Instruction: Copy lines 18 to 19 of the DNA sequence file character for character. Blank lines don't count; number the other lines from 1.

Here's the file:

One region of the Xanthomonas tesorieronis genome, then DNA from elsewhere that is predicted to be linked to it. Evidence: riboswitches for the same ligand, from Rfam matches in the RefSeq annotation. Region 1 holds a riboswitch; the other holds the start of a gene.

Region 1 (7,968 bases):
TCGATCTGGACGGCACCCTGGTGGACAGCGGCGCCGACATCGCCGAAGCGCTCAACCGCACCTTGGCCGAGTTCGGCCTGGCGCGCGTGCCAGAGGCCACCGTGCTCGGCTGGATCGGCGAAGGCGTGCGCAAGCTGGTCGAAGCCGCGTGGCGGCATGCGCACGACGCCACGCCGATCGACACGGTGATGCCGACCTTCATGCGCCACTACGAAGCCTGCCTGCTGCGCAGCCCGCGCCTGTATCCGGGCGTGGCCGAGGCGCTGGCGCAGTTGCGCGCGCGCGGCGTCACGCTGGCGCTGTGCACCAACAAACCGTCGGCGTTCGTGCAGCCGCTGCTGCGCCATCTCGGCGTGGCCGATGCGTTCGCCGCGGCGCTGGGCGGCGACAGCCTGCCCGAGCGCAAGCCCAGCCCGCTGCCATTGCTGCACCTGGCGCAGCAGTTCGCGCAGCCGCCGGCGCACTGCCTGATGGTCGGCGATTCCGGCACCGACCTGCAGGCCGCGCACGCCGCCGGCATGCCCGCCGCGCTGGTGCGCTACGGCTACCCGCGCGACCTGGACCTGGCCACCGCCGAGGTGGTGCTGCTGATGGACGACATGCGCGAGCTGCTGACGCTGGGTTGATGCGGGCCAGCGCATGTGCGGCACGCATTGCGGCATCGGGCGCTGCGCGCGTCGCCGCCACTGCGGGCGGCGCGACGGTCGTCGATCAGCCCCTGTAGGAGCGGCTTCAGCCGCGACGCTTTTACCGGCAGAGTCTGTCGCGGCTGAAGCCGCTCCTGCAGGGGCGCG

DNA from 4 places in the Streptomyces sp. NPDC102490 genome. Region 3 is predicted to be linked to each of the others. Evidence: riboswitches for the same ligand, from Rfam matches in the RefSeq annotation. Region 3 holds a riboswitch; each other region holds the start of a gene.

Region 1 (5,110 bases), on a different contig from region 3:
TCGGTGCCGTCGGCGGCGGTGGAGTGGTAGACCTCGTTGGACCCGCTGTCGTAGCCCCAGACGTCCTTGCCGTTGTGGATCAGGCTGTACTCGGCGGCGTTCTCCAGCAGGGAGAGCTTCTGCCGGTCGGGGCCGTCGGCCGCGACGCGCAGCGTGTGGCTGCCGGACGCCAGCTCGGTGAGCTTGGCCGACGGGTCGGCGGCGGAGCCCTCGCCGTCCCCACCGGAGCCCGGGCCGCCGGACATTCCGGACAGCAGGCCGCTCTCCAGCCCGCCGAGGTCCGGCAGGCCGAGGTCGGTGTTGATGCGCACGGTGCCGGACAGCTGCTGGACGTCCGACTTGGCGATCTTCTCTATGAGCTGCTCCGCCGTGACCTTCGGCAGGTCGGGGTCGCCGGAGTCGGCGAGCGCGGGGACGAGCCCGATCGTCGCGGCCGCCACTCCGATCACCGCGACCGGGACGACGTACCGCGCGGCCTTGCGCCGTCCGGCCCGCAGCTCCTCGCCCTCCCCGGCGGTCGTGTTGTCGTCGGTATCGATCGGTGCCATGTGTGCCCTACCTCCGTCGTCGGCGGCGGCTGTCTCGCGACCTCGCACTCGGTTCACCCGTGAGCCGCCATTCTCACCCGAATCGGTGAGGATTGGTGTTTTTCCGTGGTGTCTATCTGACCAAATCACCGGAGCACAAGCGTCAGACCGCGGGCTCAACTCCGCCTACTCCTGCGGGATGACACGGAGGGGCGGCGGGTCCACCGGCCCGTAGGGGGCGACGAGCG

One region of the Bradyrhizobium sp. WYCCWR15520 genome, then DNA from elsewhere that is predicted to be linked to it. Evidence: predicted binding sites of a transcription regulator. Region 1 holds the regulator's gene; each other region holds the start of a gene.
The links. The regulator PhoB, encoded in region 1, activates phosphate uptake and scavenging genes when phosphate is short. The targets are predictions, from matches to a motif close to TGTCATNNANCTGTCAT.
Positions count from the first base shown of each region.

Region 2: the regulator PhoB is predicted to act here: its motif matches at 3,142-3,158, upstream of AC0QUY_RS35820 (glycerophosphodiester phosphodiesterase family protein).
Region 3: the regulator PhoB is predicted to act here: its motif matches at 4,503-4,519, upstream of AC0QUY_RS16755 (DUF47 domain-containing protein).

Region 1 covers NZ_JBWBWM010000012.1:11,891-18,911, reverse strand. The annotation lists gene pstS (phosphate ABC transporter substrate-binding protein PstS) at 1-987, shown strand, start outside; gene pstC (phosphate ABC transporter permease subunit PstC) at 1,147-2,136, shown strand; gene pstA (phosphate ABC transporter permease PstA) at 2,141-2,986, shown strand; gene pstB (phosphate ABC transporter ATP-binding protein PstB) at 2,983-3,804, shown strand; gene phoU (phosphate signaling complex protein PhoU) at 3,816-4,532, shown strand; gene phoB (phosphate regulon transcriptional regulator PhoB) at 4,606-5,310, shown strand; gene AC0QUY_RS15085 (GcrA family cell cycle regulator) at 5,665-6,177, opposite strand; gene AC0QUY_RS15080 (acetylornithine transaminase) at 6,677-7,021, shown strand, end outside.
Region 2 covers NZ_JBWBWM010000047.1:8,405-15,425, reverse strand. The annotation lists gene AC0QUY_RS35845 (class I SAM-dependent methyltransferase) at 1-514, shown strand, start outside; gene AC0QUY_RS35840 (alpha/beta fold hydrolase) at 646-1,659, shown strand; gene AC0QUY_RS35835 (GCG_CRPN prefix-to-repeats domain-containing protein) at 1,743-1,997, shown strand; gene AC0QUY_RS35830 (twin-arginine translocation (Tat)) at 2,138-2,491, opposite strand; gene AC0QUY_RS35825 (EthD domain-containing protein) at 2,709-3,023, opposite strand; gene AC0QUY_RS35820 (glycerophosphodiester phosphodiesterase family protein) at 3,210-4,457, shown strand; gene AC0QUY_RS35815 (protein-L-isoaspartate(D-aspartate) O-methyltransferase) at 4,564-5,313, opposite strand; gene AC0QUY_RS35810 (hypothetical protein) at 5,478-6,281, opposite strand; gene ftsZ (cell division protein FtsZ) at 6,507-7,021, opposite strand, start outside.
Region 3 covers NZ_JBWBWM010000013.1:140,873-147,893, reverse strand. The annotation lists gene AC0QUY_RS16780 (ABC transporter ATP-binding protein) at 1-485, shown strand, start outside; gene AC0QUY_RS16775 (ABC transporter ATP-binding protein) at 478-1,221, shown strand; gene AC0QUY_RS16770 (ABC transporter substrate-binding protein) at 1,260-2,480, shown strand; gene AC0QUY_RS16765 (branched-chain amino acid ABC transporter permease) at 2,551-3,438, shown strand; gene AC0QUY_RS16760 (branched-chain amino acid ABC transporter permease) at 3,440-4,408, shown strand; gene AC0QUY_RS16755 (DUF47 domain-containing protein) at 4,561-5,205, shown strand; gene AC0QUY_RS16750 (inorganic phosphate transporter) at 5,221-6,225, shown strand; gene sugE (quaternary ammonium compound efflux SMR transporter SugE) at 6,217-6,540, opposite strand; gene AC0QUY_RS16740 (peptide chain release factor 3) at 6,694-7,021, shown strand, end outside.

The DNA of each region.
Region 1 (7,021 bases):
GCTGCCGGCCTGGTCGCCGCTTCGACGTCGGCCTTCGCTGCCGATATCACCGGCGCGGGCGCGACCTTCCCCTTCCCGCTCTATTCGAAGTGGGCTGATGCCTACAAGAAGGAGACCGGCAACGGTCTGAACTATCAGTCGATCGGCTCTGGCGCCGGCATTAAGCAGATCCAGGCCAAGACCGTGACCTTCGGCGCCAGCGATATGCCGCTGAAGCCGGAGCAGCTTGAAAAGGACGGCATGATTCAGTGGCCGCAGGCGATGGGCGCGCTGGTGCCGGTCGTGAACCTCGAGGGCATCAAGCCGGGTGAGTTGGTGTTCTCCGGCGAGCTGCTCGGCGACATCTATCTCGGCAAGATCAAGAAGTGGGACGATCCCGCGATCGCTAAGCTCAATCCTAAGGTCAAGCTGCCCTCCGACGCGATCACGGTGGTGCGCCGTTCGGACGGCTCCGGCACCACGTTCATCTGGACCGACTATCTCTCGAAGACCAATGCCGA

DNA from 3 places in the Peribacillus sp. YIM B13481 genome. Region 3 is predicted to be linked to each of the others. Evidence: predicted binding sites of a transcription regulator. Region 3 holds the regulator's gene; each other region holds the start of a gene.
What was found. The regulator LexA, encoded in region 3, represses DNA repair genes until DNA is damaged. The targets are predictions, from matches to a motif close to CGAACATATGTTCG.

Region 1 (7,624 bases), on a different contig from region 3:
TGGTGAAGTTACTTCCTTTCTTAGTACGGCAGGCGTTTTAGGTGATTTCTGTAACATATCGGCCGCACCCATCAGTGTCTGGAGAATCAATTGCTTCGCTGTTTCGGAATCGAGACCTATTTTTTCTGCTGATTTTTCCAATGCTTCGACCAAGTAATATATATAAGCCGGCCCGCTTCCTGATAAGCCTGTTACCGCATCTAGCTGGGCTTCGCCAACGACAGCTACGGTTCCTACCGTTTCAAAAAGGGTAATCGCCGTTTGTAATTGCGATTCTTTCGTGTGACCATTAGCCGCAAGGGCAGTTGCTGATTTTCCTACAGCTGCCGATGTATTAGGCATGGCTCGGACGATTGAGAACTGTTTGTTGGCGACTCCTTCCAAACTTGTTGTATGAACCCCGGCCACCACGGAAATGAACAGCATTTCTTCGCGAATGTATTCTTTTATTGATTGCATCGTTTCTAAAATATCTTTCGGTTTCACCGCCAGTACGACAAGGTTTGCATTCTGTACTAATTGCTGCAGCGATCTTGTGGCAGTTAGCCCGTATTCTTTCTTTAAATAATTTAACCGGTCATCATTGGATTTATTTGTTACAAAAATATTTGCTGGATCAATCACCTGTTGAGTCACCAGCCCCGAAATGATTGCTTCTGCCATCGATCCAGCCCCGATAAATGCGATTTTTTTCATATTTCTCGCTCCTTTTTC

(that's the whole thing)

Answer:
DNA from 3 places in the Peribacillus sp. YIM B13481 genome. Region 3 is predicted to be linked to each of the others. Evidence: predicted binding sites of a transcription regulator. Region 3 holds the regulator's gene; each other region holds the start of a gene.
What was found. The regulator LexA, encoded in region 3, represses DNA repair genes until DNA is damaged. The targets are predictions, from matches to a motif close to CGAACATATGTTCG.